It is remarkable that Paul in this context says: “Let your gentleness be evident to all” (NIV).This word “gentleness” is not so easy to translate. There are elements of goodness and empathy in it. In any case, the word says that Christians have to be accommodating towards everyone. In their surroundings they have to be known to be positive. They are not allowed to hinder the Gospel by their unfriendly disposition. Friendliness is a part of being a readable letter of Christ. In our outer friendliness, faith that lives in our heart will get an expression in public life. The words and deeds of friendliness are an expression and underlining of the word of faith that works and lives in us.
Especially in large congregations, members are sometimes far removed from each other. They don’t know each other well enough. That can lead to a lack of friendly words and gestures when people meet. It does not have to be that way; I only point to the possibility. In the congregation we have to be vigilant that we do not create divisions. “He or she does not belong to ‘our little group’”. “He is just a simple man, and he does not have the (social) status that we do.” “She complains a lot, and therefore we keep her at a distance.” It requires spiritual maturity to keep seeing the church members with slightly less pleasant attitudes as brothers and sisters in Christ. Self-denial may be asked from us for the wellbeing of someone else. That does not mean that we need to affirm the other person in his less pleasant attitudes. We should not let the other keep going in unreasonable lamentations of self-pity. From the perspective of these members, they can feel harshness when others try to point those attitudes out to them in a friendly way. They can interpret this as a personal attack or as a rejection. Besides friendliness, we also need wisdom and sensitivity. In all these things love will work and serve. No matter what, the Holy Spirit tells me: Let your gentleness be evident to all. Words for ministers (also toward each other!), for elders and deacons and of course, for everyone. We can ask ourselves: What is the place and role of friendliness in my life? Do I sometimes try to see myself through the eyes of someone else? If it is like that, it will lead us to new prayers! Also the prayer to keep the friendliness of Christ in my own heart and life.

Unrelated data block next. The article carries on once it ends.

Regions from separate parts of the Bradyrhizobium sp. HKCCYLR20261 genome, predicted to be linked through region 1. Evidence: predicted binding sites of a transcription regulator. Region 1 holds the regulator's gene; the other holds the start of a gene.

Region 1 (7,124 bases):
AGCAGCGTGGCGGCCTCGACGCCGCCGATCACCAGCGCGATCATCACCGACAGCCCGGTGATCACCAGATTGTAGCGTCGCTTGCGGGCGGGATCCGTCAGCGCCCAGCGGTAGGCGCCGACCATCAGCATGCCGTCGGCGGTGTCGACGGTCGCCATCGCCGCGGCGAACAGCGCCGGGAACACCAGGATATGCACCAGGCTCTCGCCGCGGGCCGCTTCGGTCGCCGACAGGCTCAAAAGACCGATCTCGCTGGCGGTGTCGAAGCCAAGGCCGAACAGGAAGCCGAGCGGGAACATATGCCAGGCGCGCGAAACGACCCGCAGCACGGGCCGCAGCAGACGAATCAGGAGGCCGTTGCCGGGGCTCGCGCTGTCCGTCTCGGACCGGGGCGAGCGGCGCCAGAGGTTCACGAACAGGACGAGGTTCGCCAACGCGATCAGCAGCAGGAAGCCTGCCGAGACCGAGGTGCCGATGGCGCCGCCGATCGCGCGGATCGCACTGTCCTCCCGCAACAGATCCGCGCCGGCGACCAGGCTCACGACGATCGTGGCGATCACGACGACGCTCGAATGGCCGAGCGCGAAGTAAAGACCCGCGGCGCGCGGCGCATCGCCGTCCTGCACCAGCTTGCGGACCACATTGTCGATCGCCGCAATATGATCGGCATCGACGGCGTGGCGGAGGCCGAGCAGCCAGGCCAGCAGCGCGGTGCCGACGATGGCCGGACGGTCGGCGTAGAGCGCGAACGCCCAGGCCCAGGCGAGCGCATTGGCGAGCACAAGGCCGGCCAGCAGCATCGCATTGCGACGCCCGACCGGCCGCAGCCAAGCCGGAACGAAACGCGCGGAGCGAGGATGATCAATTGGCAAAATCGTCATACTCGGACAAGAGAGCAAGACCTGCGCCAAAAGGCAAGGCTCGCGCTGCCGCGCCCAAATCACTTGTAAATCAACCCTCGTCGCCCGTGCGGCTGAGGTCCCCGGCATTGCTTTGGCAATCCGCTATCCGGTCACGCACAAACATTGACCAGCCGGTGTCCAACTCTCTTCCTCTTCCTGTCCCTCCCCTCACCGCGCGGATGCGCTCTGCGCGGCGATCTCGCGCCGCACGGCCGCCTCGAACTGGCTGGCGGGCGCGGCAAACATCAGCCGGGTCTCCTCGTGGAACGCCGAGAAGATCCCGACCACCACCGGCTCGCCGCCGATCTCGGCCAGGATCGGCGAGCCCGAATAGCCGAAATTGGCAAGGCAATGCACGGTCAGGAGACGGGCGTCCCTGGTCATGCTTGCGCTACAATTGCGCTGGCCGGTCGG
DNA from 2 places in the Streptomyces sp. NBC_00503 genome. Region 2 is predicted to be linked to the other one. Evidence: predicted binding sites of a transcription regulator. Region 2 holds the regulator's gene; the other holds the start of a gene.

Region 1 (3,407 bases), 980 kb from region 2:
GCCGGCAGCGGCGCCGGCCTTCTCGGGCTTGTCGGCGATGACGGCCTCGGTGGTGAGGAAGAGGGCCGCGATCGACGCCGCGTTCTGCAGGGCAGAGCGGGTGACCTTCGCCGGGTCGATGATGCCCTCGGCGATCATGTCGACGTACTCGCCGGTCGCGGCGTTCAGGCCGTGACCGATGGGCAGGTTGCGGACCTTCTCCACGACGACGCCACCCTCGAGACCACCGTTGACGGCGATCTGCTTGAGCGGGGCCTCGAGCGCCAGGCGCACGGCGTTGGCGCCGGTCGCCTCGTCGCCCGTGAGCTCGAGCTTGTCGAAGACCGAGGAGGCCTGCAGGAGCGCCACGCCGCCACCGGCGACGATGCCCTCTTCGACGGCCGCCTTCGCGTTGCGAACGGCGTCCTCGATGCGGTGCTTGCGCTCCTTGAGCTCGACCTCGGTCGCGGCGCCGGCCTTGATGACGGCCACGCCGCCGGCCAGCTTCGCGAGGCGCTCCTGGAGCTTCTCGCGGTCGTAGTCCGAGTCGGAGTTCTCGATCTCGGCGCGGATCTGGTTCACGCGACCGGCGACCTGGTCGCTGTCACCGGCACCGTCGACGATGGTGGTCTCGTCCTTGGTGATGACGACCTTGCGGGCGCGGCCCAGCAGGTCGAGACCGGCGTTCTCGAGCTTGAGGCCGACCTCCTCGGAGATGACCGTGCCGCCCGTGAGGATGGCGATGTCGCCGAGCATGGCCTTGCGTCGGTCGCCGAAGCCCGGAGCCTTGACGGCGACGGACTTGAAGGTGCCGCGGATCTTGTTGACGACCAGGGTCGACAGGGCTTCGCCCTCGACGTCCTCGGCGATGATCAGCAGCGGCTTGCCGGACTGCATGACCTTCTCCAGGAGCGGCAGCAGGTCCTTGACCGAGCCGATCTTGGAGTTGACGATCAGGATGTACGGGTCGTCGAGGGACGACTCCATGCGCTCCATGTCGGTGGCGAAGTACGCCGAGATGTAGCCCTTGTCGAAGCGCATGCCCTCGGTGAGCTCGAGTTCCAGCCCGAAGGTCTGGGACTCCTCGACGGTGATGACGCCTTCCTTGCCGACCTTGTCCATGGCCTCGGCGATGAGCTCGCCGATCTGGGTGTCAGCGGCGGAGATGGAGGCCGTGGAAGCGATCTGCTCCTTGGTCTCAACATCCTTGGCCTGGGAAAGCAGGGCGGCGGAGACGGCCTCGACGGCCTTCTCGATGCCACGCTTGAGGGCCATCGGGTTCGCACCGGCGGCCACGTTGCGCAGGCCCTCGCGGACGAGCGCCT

So, no more thoughtlessly passing each other around church services or when we see each other elsewhere unexpectedly. And when we get into a situation where someone asks for my friendly help, in a small or big matter, then my first reaction will be: How can I help him or her? Within the boundaries of reasonableness and propriety, of course, but my friendliness does not start with saying “No”, unless I have legitimate reasons for it at that moment. When every church member gets serious about the requirement of Scripture to be friendly, then there lives a power of friendliness in the congregation. Then it cannot but become known. And that is exactly what God wants.
This article was translated by Harry Janssen.